Lower levels of physical activity in childhood associated with adult depression.
ABSTRACT Emerging evidence indicates that early life exposures influence adult health outcomes and there is cause to hypothesise a role for physical activity (PA) in childhood as a protective factor in adult depression. This study aimed to investigate the association between self-reported levels of PA in childhood and self-reported depressive illness. Lifetime depression and levels of physical activity (low/high) in childhood (<15 yr) were ascertained by self-report in 2152 adults (20-97 yr) participating in an ongoing epidemiological study in south-eastern Australia. Data were collected between 2000 and 2006. In this sample, 141 women (18.9%) and 169 men (12.0%) reported ever having a depressive episode. Low PA in childhood was associated with an increased risk of reporting depression in adulthood (OR=1.70, 95%CI=1.32-2.17, p<0.001). Adjustment for age, gender and adult PA attenuated the relationship somewhat (OR=1.35, 95%CI=1.01-1.78, p=0.04), however further adjustment for SES or country of birth did not affect this relationship. In this community-based study, lower levels of self-reported PA in childhood were associated with a 35% increase in odds for self-reported depression in adulthood. These results are consistent with the hypothesis that lower levels of PA in childhood may be a risk factor for adult depression.
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ABSTRACT: This study evaluated the psychometric properties of the treatment-emergent activation and suicidality assessment profile (TEASAP) in a clinical sample of 56 youth aged 7-17 with obsessive compulsive disorder (OCD) who participated in a double-blind randomized controlled trial. The 38-item TEASAP demonstrated good internal consistency for its total score (α=0.93) and adequate to good performance for its five subscale scores (α=0.65-0.92). One week test-retest stability (N=18) was adequate (Intraclass correlation coefficient [ICC]=0.68-0.80) except for Self-Injury (ICC=0.46). Construct validity was supported by total and subscale TEASAP score relationships with related constructs, including irritability, hyperactivity, externalizing behaviors, manic symptoms, and suicidal ideation, and the absence of relationships with unrelated constructs. Predictive validity was established for the Disinhibition subscale through significant associations with subsequent activation events. Furthermore, TEASAP sensitivity to change in activation scores over time was supported by longitudinal associations of TEASAP scores with clinician ratings of activation over the course of treatment. Findings indicate that the TEASAP has acceptable psychometric properties in a clinical sample of youth with OCD and merits further study in larger samples for additional refinement of its measurement approaches.09/2012; 205(3). DOI:10.1016/j.psychres.2012.09.019
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ABSTRACT: Selective serotonin reuptake inhibitors (SSRIs) are an efficacious and effective treatment for pediatric obsessive-compulsive disorder (OCD) but have received scrutiny due to a potential side effect constellation called activation syndrome. While recent research introduced a subjective measure of activation syndrome, objective measures have not been tested. This pilot study, using data from a larger randomized-controlled trial, investigated the potential of actigraphy to provide an objective measure of activation symptoms in 44 youths with OCD beginning an SSRI medication regimen. Data were collected over the first four weeks of a multi-site, parallel, double-blind, randomized, placebo controlled psychopharmacological treatment study and statistical modeling was utilized to test how activation syndrome severity predicts daily and nightly activity levels. Results indicated that youths with higher activation symptoms had lower daytime activity levels when treatment averages were analyzed; in contrast youths who experienced onset of activation symptoms one week were more likely to have higher day-time and night-time activity ratings that week. Results support actigraphy as a potential objective measure of activation symptoms. Subsequent studies are needed to confirm these findings and test clinical applications for use by clinicians to monitor activation syndrome during SSRI treatment. National Institutes of Health (5UO1 MH078594-01); NCT00382291. Copyright © 2014 Elsevier Ireland Ltd. All rights reserved.Psychiatry Research 12/2014; 225(3). DOI:10.1016/j.psychres.2014.11.070 · 2.68 Impact Factor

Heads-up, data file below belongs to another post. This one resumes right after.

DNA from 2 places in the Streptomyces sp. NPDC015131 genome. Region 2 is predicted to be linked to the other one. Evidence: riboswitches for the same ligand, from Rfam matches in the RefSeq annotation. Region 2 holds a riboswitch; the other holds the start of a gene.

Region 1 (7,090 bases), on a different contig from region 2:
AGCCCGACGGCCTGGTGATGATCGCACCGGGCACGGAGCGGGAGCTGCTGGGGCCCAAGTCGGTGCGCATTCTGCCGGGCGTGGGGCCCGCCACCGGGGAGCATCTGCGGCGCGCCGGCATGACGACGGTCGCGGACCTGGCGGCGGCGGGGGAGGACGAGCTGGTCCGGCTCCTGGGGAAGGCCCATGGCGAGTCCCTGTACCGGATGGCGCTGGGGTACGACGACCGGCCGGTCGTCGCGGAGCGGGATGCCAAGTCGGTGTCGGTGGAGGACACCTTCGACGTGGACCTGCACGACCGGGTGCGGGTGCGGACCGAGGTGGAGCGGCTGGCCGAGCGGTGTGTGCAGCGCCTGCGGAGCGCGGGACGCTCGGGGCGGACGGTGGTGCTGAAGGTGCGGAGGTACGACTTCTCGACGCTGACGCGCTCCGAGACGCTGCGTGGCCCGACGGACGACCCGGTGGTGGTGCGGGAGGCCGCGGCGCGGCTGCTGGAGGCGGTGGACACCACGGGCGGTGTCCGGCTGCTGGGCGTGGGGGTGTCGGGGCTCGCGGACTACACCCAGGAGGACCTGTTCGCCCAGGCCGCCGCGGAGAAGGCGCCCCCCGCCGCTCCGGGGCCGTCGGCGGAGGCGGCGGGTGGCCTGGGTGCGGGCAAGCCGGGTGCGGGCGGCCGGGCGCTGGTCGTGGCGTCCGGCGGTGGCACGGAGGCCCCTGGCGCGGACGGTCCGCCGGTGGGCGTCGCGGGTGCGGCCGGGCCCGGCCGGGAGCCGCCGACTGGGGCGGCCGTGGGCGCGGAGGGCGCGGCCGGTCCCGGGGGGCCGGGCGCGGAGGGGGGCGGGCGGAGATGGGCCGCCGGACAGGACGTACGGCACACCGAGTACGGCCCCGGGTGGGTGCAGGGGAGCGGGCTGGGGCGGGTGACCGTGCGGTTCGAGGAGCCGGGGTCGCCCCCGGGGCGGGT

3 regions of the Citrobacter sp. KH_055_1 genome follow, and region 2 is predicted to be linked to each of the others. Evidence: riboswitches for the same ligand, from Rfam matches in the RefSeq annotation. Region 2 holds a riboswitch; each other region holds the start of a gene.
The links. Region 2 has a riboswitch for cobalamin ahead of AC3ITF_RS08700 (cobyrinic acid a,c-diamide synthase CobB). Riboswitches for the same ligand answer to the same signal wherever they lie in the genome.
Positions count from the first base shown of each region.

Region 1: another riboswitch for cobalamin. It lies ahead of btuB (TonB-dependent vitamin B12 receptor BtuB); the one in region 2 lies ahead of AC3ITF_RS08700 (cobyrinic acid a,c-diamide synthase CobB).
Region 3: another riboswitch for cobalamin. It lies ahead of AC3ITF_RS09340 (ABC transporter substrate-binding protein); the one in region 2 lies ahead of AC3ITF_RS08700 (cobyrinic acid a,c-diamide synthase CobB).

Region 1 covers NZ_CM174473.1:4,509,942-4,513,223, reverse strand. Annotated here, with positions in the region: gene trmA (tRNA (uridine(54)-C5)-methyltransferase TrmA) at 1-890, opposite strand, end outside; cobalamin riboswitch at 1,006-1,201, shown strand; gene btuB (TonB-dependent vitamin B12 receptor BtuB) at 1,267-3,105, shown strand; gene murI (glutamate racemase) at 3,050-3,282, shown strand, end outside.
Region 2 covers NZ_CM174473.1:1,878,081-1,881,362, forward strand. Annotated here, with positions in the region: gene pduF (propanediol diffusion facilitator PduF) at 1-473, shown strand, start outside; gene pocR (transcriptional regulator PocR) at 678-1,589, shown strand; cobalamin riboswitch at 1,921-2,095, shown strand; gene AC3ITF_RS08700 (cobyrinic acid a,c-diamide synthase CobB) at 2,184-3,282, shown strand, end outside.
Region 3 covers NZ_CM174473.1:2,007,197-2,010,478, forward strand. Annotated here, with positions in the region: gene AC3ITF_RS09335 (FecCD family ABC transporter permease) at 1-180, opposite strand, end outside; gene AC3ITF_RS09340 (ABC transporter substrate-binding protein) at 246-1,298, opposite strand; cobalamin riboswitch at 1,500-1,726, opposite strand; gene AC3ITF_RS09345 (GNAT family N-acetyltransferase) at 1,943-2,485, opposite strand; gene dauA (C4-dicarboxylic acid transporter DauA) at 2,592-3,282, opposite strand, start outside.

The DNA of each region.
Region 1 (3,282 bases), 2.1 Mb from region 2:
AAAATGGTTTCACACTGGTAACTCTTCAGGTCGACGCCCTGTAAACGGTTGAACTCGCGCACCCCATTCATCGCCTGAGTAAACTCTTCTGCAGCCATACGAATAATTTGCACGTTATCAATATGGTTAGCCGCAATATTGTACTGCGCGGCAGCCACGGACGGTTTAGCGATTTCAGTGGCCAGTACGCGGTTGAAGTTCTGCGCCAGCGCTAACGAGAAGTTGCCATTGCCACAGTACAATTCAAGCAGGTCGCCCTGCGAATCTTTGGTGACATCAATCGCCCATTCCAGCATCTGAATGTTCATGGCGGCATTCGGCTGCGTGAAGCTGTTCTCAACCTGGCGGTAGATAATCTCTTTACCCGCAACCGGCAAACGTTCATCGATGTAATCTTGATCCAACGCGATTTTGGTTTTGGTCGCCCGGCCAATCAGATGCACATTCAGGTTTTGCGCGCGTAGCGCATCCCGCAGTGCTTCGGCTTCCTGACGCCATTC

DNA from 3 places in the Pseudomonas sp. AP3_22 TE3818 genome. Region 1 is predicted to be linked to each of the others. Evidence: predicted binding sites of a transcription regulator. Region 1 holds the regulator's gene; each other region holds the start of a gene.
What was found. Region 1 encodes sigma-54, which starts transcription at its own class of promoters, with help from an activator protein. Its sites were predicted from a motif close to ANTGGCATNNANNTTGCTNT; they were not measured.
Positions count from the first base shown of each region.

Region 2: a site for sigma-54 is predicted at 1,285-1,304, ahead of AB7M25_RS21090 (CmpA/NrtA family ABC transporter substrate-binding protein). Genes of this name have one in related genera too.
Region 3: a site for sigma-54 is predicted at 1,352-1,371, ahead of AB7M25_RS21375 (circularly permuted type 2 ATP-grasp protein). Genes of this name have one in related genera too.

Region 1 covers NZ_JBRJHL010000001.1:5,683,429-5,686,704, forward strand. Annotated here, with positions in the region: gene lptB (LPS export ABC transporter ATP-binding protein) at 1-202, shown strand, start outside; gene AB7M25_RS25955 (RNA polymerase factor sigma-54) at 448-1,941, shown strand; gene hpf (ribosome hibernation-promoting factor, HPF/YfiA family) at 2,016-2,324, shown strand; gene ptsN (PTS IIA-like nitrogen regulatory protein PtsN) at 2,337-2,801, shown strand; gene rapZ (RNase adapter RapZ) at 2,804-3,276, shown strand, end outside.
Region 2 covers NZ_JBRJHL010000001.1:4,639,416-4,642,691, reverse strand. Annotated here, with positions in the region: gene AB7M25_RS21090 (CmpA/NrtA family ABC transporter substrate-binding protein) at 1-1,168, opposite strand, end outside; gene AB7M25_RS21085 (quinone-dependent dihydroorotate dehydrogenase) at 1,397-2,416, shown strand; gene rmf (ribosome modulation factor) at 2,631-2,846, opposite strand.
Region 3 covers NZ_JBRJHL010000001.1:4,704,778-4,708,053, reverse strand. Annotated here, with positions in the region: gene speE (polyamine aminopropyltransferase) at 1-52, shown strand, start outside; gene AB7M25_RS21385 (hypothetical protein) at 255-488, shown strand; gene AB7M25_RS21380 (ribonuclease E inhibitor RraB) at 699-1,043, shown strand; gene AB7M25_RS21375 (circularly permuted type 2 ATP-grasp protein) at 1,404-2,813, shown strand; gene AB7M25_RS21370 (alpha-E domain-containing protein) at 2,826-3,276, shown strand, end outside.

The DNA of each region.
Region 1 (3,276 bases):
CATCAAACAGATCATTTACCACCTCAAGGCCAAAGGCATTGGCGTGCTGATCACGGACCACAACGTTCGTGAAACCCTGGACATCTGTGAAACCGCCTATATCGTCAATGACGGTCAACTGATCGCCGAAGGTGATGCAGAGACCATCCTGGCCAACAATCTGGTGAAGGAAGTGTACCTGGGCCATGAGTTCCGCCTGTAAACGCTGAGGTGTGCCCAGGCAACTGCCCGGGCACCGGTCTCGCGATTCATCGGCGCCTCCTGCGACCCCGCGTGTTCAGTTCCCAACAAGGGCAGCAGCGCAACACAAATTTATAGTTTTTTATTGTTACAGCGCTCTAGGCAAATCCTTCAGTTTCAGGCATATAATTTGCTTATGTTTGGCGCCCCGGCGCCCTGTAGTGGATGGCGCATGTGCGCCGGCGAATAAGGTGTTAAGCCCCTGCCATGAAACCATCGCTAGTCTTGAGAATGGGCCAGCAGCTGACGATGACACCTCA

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ABSTRACT: Many studies support a crucial role for oxidative & nitrosative stress (O&NS) in the pathophysiology of unipolar and bipolar depression. These disorders are characterized inter alia by lowered antioxidant defenses, including: lower levels of zinc, coenzyme Q10, vitamin E and glutathione; increased lipid peroxidation; damage to proteins, DNA and mitochondria; secondary autoimmune responses directed against redox modified nitrosylated proteins and oxidative specific epitopes. This review examines and details a model through which a complex series of environmental factors and biological pathways contribute to increased redox signaling and consequently increased O&NS in mood disorders. This multi-step process highlights the potential for future interventions that encompass a diverse range of environmental and molecular targets in the treatment of depression.Neuroscience & Biobehavioral Reviews 05/2014; 45. DOI:10.1016/j.neubiorev.2014.05.007 · 10.28 Impact Factor